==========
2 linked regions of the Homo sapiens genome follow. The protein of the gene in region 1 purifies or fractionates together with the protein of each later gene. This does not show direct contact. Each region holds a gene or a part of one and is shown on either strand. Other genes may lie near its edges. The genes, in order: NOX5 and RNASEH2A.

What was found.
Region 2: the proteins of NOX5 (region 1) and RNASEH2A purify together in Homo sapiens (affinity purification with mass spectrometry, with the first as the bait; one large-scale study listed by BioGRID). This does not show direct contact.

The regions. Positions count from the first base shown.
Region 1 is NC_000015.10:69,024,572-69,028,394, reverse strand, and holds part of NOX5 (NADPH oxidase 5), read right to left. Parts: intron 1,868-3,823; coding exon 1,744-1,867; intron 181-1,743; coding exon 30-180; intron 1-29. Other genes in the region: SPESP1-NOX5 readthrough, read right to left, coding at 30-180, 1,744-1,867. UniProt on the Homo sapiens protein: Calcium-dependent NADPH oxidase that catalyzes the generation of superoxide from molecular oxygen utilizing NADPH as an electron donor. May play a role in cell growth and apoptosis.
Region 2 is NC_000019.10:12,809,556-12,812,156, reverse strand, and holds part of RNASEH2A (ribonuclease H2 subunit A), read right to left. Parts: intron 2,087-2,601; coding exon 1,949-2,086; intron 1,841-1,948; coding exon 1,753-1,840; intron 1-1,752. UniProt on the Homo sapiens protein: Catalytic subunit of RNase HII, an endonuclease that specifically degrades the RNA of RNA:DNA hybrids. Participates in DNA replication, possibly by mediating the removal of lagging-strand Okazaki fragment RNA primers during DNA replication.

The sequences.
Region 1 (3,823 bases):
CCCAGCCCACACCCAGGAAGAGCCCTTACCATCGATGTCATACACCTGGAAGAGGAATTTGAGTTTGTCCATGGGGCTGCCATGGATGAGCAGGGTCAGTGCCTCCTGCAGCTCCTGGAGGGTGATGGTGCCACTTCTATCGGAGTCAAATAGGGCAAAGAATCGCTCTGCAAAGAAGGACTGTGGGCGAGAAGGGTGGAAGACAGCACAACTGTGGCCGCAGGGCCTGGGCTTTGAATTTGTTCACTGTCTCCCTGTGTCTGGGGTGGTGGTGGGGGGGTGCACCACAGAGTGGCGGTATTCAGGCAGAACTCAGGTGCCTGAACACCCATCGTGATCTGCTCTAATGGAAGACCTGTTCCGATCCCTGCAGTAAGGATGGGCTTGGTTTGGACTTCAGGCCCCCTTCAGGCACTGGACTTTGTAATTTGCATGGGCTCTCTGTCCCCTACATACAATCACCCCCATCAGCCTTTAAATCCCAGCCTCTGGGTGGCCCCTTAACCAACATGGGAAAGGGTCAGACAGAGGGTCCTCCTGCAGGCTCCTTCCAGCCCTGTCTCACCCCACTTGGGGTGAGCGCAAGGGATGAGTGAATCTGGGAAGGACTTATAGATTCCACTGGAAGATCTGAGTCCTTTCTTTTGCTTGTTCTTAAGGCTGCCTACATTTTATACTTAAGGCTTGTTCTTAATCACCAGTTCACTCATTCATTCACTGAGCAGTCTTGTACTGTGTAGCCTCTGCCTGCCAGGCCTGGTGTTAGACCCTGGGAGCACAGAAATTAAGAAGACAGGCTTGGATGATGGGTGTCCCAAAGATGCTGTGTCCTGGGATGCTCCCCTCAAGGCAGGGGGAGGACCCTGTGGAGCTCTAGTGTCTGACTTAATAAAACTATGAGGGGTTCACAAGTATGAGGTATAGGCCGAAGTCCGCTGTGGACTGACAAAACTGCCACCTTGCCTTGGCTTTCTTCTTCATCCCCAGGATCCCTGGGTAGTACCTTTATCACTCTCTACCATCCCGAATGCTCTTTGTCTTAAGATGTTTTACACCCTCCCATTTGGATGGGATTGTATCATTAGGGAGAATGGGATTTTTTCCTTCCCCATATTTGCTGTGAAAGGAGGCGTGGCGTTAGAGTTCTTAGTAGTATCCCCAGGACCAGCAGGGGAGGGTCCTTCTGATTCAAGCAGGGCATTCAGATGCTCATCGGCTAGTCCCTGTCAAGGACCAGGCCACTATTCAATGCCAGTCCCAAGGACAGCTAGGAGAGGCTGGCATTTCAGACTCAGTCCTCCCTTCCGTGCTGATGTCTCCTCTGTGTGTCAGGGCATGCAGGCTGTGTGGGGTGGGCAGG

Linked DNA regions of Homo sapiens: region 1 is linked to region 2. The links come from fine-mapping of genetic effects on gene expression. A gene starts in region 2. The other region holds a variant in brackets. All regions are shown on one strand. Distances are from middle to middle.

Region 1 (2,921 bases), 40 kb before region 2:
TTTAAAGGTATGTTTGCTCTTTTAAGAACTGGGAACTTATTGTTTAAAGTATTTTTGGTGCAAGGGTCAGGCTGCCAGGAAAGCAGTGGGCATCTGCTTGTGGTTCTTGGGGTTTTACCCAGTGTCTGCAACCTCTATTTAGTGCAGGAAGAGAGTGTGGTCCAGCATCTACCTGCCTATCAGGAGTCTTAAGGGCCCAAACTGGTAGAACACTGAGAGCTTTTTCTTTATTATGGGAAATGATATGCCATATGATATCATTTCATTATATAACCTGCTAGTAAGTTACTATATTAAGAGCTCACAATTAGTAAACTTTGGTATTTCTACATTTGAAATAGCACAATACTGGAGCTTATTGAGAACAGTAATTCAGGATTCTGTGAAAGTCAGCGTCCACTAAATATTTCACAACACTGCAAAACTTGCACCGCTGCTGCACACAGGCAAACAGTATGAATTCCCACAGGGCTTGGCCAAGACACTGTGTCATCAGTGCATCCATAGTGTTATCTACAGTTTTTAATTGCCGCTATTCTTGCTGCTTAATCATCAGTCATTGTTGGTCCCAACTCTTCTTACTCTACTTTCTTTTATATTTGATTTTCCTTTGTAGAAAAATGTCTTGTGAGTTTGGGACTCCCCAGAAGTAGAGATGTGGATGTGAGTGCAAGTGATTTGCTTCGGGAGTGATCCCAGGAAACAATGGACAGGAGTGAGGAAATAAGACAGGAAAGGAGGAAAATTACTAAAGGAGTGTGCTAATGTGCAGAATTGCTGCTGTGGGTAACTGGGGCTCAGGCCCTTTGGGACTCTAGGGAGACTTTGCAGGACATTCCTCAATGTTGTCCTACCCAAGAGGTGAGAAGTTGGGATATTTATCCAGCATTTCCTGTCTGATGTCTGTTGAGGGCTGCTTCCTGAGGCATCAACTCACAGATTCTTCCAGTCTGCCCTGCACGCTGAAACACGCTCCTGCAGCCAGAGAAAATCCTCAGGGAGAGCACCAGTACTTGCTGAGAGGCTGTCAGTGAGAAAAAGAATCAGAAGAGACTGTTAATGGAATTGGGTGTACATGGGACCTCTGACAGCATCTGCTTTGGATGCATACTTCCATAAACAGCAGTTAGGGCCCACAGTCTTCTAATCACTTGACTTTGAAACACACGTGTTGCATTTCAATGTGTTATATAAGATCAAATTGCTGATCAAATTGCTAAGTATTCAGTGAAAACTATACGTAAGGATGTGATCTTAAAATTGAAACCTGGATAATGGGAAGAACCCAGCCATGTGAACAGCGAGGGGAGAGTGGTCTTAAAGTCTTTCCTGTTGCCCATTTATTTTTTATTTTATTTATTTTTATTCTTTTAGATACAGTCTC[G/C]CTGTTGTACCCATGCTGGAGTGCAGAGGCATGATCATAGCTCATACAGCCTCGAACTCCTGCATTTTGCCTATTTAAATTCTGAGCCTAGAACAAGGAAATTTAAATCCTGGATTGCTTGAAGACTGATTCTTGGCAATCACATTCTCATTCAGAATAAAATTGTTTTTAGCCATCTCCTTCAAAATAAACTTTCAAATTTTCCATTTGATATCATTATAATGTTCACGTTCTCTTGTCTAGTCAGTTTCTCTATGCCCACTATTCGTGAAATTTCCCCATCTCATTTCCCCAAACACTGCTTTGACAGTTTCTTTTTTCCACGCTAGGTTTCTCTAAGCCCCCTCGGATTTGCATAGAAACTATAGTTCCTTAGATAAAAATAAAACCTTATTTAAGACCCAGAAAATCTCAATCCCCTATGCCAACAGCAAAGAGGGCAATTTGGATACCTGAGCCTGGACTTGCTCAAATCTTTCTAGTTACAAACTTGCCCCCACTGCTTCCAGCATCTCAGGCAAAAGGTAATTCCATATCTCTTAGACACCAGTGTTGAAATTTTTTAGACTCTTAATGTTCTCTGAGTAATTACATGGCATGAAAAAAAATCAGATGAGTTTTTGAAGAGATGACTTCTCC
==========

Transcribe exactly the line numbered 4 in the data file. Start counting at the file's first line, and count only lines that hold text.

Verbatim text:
The regions. Positions count from the first base shown.